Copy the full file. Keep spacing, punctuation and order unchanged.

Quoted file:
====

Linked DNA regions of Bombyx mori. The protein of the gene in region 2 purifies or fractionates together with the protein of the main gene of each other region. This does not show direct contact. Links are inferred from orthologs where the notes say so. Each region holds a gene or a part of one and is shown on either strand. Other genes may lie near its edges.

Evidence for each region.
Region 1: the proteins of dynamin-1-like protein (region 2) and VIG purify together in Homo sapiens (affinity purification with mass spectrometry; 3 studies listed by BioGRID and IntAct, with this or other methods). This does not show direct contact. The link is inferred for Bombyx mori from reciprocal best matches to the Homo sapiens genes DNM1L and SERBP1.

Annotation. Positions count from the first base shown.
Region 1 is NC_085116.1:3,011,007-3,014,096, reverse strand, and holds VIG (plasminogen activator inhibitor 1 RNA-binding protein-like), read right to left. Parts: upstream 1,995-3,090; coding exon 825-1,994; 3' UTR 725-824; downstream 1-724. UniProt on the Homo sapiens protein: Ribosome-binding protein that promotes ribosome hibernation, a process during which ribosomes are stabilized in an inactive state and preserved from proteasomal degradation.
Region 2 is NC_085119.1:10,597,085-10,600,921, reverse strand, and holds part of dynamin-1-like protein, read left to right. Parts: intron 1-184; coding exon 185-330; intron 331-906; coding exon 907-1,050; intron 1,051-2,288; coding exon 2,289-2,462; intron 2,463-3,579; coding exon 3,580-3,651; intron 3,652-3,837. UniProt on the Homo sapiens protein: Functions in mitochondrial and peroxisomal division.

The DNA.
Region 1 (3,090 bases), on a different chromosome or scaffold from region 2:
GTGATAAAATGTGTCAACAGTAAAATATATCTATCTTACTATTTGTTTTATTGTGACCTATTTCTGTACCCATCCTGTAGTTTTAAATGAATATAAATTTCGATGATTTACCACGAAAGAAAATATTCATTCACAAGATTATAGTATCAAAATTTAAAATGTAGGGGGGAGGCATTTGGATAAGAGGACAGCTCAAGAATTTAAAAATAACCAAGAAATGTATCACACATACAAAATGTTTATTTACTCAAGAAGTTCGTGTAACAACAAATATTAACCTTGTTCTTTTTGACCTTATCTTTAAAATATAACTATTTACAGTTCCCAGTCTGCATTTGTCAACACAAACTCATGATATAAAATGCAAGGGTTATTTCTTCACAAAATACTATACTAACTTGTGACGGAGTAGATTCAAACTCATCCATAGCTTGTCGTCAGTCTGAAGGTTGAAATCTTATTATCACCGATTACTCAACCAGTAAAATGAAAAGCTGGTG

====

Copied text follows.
Linked DNA regions of Bombyx mori. The protein of the gene in region 2 purifies or fractionates together with the protein of the main gene of each other region. This does not show direct contact. Links are inferred from orthologs where the notes say so. Each region holds a gene or a part of one and is shown on either strand. Other genes may lie near its edges.

Evidence for each region.
Region 1: the proteins of dynamin-1-like protein (region 2) and VIG purify together in Homo sapiens (affinity purification with mass spectrometry; 3 studies listed by BioGRID and IntAct, with this or other methods). This does not show direct contact. The link is inferred for Bombyx mori from reciprocal best matches to the Homo sapiens genes DNM1L and SERBP1.

Annotation. Positions count from the first base shown.
Region 1 is NC_085116.1:3,011,007-3,014,096, reverse strand, and holds VIG (plasminogen activator inhibitor 1 RNA-binding protein-like), read right to left. Parts: upstream 1,995-3,090; coding exon 825-1,994; 3' UTR 725-824; downstream 1-724. UniProt on the Homo sapiens protein: Ribosome-binding protein that promotes ribosome hibernation, a process during which ribosomes are stabilized in an inactive state and preserved from proteasomal degradation.
Region 2 is NC_085119.1:10,597,085-10,600,921, reverse strand, and holds part of dynamin-1-like protein, read left to right. Parts: intron 1-184; coding exon 185-330; intron 331-906; coding exon 907-1,050; intron 1,051-2,288; coding exon 2,289-2,462; intron 2,463-3,579; coding exon 3,580-3,651; intron 3,652-3,837. UniProt on the Homo sapiens protein: Functions in mitochondrial and peroxisomal division.

The DNA.
Region 1 (3,090 bases), on a different chromosome or scaffold from region 2:
GTGATAAAATGTGTCAACAGTAAAATATATCTATCTTACTATTTGTTTTATTGTGACCTATTTCTGTACCCATCCTGTAGTTTTAAATGAATATAAATTTCGATGATTTACCACGAAAGAAAATATTCATTCACAAGATTATAGTATCAAAATTTAAAATGTAGGGGGGAGGCATTTGGATAAGAGGACAGCTCAAGAATTTAAAAATAACCAAGAAATGTATCACACATACAAAATGTTTATTTACTCAAGAAGTTCGTGTAACAACAAATATTAACCTTGTTCTTTTTGACCTTATCTTTAAAATATAACTATTTACAGTTCCCAGTCTGCATTTGTCAACACAAACTCATGATATAAAATGCAAGGGTTATTTCTTCACAAAATACTATACTAACTTGTGACGGAGTAGATTCAAACTCATCCATAGCTTGTCGTCAGTCTGAAGGTTGAAATCTTATTATCACCGATTACTCAACCAGTAAAATGAAAAGCTGGTG